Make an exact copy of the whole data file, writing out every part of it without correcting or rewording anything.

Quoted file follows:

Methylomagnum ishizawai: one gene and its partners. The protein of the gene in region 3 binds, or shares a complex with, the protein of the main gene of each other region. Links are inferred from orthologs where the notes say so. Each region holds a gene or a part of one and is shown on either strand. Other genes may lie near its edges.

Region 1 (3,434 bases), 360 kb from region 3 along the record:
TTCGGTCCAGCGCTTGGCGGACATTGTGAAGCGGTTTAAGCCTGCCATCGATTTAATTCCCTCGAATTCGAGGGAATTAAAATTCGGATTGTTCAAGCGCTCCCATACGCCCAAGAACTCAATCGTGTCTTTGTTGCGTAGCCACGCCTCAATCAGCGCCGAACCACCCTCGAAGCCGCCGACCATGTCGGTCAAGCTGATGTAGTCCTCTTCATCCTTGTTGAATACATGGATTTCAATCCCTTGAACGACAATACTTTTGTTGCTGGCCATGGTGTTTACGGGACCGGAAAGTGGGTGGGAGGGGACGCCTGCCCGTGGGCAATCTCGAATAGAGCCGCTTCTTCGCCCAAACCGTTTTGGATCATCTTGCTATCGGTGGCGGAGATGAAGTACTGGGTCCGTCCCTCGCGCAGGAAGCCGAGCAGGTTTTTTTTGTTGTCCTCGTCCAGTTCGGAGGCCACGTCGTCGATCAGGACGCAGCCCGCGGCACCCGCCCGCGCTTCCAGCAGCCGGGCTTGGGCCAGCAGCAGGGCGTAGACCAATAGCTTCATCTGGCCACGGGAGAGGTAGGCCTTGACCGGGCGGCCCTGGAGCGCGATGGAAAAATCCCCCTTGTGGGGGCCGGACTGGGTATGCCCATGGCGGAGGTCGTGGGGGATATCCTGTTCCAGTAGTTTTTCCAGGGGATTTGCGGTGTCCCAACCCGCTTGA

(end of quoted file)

Methylomagnum ishizawai: one gene and its partners. The protein of the gene in region 3 binds, or shares a complex with, the protein of the main gene of each other region. Links are inferred from orthologs where the notes say so. Each region holds a gene or a part of one and is shown on either strand. Other genes may lie near its edges.

Region 1 (3,434 bases), 360 kb from region 3 along the record:
TTCGGTCCAGCGCTTGGCGGACATTGTGAAGCGGTTTAAGCCTGCCATCGATTTAATTCCCTCGAATTCGAGGGAATTAAAATTCGGATTGTTCAAGCGCTCCCATACGCCCAAGAACTCAATCGTGTCTTTGTTGCGTAGCCACGCCTCAATCAGCGCCGAACCACCCTCGAAGCCGCCGACCATGTCGGTCAAGCTGATGTAGTCCTCTTCATCCTTGTTGAATACATGGATTTCAATCCCTTGAACGACAATACTTTTGTTGCTGGCCATGGTGTTTACGGGACCGGAAAGTGGGTGGGAGGGGACGCCTGCCCGTGGGCAATCTCGAATAGAGCCGCTTCTTCGCCCAAACCGTTTTGGATCATCTTGCTATCGGTGGCGGAGATGAAGTACTGGGTCCGTCCCTCGCGCAGGAAGCCGAGCAGGTTTTTTTTGTTGTCCTCGTCCAGTTCGGAGGCCACGTCGTCGATCAGGACGCAGCCCGCGGCACCCGCCCGCGCTTCCAGCAGCCGGGCTTGGGCCAGCAGCAGGGCGTAGACCAATAGCTTCATCTGGCCACGGGAGAGGTAGGCCTTGACCGGGCGGCCCTGGAGCGCGATGGAAAAATCCCCCTTGTGGGGGCCGGACTGGGTATGCCCATGGCGGAGGTCGTGGGGGATATCCTGTTCCAGTAGTTTTTCCAGGGGATTTGCGGTGTCCCAACCCGCTTGA